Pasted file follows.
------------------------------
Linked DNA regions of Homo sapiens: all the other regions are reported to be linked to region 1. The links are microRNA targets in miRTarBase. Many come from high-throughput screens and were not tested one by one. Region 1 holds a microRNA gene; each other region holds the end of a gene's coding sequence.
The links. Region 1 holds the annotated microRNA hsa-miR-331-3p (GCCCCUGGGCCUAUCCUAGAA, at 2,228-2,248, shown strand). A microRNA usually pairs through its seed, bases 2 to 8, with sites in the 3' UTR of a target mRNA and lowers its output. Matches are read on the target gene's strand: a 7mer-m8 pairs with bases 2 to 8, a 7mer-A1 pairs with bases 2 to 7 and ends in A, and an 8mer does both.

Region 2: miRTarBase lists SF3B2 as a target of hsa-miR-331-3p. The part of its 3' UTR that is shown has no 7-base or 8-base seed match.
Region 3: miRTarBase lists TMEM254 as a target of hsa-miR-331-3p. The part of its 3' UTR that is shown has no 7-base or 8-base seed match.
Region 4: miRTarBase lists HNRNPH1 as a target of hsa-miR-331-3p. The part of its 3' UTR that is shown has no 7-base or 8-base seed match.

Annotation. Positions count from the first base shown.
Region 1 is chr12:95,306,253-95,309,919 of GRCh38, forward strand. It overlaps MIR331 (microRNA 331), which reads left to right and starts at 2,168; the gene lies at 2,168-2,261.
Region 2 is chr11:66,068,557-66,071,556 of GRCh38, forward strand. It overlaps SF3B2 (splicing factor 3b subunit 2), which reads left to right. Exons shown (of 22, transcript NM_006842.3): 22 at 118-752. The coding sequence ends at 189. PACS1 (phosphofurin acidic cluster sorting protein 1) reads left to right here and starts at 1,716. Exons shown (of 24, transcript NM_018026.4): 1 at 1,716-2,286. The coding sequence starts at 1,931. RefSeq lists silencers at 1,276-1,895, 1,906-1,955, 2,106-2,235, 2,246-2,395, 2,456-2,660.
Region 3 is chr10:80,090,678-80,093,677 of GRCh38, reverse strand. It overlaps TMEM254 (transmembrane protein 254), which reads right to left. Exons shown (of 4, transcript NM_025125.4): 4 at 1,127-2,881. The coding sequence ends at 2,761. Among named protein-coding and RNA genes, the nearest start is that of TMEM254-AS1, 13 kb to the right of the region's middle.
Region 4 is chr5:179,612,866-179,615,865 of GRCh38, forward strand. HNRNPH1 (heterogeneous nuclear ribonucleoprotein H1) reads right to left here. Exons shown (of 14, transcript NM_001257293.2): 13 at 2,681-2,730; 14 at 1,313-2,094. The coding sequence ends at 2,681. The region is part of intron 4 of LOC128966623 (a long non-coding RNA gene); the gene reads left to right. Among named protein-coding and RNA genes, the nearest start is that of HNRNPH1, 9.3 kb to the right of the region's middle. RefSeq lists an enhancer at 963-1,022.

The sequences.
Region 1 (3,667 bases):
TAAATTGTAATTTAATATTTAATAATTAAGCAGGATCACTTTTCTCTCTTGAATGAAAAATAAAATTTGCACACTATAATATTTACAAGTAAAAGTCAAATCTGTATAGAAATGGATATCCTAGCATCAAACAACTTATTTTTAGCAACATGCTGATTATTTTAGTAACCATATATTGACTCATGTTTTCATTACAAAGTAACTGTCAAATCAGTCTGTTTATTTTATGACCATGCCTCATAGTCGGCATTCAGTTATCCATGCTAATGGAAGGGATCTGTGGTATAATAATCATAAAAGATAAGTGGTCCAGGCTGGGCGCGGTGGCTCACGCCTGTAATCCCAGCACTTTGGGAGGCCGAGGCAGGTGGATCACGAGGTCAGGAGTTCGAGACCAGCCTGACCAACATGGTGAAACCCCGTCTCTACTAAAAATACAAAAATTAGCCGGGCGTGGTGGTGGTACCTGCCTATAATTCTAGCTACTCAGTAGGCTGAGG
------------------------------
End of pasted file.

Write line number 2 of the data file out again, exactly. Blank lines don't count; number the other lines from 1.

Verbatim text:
The links. Region 1 holds the annotated microRNA hsa-miR-331-3p (GCCCCUGGGCCUAUCCUAGAA, at 2,228-2,248, shown strand). A microRNA usually pairs through its seed, bases 2 to 8, with sites in the 3' UTR of a target mRNA and lowers its output. Matches are read on the target gene's strand: a 7mer-m8 pairs with bases 2 to 8, a 7mer-A1 pairs with bases 2 to 7 and ends in A, and an 8mer does both.